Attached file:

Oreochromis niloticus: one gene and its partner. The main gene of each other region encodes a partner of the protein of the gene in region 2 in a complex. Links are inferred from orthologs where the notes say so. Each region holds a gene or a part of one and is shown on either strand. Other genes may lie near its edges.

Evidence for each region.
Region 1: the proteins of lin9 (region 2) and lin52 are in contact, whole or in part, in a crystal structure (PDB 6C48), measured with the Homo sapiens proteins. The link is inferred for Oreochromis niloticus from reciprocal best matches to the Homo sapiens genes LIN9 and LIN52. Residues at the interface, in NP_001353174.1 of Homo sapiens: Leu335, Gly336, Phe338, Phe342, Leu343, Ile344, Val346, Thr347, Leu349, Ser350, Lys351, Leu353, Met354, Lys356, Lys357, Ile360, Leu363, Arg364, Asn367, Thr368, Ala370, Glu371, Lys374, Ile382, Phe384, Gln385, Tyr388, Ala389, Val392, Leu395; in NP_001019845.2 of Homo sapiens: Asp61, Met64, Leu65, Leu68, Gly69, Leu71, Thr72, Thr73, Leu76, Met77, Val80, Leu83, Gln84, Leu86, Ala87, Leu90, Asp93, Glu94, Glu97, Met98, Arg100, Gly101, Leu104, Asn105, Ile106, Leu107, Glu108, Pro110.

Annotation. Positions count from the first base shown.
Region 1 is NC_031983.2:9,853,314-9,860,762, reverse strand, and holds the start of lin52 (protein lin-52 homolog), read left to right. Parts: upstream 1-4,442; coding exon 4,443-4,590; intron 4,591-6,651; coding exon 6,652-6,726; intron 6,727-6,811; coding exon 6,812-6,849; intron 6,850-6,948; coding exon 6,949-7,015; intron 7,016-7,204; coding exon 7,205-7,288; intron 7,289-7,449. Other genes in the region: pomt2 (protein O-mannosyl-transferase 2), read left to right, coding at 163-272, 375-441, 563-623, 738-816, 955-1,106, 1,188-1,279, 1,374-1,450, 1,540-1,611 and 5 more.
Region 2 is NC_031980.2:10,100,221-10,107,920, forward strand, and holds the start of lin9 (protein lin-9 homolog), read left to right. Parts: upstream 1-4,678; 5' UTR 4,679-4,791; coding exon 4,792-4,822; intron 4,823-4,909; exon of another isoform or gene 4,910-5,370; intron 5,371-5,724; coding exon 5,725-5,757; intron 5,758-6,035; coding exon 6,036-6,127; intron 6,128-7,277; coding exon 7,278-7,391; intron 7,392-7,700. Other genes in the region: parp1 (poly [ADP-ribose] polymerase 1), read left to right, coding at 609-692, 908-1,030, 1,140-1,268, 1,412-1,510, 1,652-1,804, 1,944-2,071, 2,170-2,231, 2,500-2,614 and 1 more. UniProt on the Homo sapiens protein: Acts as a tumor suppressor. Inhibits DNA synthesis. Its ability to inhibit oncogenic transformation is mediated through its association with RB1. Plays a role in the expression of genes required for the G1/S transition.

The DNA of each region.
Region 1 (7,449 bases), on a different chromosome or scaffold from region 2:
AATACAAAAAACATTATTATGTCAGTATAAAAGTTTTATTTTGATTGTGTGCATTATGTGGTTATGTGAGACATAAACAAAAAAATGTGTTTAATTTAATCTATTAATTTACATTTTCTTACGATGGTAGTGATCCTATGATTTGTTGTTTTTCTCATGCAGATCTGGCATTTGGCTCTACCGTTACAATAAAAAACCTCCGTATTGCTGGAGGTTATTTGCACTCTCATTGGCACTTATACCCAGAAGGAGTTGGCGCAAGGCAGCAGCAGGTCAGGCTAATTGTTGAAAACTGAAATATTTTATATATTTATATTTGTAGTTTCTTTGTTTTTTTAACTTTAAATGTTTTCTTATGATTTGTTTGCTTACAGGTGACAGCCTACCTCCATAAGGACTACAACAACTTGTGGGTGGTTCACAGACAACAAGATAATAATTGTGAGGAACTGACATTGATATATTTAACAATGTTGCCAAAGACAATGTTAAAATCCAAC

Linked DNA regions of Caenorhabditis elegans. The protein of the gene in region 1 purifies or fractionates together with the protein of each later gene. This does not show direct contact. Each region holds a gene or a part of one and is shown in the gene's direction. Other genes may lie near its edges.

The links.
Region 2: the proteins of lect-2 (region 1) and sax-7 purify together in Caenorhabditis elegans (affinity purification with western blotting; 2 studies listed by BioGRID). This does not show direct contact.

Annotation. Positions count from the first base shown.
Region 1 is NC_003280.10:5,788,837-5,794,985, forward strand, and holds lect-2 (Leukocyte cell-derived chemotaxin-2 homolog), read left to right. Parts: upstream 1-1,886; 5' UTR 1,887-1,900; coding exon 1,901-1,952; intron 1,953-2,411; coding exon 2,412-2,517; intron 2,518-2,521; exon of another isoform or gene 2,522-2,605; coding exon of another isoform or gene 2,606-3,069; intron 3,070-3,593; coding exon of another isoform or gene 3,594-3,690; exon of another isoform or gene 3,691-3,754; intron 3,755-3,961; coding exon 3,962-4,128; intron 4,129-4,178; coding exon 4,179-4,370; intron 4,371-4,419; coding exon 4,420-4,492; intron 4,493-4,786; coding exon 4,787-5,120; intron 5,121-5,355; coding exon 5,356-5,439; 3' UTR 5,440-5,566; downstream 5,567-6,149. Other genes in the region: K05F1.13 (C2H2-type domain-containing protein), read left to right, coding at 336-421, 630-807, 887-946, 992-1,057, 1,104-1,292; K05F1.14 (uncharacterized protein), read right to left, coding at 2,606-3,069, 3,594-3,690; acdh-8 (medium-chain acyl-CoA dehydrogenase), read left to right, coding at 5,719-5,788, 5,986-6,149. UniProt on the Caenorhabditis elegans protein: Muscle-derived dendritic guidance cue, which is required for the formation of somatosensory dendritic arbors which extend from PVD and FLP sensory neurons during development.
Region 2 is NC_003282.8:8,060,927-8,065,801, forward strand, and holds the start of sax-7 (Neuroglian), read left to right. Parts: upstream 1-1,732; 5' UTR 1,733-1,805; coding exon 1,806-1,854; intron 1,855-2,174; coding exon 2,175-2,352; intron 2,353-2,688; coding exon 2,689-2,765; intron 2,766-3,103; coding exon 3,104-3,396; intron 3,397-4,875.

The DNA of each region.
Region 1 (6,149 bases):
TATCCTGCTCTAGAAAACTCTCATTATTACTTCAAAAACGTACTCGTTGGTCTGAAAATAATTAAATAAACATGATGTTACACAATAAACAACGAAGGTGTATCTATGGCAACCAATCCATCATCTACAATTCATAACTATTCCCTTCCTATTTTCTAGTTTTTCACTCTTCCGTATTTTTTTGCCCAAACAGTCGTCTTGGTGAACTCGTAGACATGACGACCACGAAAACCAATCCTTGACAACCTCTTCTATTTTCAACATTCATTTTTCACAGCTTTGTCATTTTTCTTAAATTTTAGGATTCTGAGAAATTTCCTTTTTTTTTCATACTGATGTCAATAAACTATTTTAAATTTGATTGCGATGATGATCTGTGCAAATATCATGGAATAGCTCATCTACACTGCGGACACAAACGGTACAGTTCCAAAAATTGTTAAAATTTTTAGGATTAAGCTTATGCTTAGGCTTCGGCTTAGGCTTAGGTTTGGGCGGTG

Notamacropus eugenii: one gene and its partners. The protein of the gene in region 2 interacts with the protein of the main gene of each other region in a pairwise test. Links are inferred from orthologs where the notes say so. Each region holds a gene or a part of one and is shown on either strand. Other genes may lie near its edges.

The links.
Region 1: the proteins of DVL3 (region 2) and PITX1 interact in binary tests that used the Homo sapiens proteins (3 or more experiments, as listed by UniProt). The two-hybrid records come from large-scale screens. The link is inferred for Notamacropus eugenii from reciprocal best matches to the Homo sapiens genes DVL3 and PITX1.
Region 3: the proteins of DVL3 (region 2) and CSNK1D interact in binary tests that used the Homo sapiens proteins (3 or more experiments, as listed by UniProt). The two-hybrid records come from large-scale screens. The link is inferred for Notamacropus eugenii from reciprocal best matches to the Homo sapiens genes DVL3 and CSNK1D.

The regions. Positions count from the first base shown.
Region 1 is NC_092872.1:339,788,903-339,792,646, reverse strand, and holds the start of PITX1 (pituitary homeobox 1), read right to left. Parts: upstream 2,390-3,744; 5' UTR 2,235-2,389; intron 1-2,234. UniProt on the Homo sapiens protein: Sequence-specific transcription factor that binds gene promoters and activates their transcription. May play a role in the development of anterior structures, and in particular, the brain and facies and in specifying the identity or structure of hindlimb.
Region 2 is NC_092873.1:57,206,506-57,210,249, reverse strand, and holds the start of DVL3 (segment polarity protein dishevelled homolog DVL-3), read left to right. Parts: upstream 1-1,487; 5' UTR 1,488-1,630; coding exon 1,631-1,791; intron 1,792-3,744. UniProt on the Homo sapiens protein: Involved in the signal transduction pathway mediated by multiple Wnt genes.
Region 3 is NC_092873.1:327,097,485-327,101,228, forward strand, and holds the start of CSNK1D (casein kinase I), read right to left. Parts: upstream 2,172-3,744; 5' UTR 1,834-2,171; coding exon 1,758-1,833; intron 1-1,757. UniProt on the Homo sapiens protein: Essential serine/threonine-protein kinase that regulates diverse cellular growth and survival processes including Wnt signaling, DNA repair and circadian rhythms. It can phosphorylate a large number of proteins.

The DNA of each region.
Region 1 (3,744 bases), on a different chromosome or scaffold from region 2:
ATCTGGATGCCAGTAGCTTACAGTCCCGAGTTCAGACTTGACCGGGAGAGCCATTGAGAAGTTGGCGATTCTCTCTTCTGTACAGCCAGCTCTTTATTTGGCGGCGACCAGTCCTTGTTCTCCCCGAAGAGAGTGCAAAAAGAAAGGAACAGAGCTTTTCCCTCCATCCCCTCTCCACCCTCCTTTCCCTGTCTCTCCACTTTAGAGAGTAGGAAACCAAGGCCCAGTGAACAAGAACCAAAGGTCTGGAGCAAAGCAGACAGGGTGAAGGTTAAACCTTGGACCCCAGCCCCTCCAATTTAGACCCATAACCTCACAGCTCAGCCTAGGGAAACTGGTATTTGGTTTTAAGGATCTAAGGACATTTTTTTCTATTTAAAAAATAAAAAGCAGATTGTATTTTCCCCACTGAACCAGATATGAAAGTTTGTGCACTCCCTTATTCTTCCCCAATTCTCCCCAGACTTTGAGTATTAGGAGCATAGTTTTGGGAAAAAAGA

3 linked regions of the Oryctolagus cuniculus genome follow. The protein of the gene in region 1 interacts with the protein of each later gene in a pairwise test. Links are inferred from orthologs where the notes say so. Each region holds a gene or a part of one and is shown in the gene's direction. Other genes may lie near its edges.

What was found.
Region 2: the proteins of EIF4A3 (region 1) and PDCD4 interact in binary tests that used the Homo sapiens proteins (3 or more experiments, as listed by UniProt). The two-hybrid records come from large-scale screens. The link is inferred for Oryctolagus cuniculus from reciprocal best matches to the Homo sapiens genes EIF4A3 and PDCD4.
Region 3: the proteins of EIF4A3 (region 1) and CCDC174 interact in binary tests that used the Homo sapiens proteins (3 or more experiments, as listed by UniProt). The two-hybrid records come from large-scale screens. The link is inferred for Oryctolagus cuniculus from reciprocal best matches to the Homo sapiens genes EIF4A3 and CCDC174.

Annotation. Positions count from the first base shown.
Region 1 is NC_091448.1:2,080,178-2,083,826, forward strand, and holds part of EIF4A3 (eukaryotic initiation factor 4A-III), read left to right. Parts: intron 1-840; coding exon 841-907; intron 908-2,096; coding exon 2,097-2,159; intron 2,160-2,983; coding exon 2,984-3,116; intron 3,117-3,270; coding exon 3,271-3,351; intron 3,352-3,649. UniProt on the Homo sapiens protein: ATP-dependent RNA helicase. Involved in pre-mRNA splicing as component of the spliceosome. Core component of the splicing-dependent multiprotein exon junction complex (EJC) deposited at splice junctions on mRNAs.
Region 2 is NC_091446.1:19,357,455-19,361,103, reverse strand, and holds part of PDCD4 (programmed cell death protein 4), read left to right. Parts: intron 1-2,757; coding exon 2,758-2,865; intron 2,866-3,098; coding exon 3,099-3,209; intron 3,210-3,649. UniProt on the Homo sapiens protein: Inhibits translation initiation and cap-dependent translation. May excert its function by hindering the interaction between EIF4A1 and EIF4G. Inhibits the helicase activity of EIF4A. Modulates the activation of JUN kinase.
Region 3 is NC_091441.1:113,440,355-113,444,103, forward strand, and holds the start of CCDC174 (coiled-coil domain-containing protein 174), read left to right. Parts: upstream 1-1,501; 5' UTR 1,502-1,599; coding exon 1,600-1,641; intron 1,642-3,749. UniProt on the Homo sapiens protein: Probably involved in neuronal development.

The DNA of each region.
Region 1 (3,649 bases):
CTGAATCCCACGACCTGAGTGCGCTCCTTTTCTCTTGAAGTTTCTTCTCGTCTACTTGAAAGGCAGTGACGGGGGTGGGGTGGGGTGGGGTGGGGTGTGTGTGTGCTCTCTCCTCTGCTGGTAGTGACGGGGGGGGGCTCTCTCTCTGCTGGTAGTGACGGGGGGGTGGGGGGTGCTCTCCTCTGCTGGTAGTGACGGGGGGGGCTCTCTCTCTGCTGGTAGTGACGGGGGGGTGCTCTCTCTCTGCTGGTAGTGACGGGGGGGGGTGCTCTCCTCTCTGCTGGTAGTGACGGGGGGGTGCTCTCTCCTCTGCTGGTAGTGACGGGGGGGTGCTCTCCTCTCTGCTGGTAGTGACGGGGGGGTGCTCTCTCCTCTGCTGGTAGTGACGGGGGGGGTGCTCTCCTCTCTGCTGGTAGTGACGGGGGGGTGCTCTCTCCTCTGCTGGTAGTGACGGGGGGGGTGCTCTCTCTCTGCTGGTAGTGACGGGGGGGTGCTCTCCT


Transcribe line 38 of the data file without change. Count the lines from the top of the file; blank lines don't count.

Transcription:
The DNA of each region.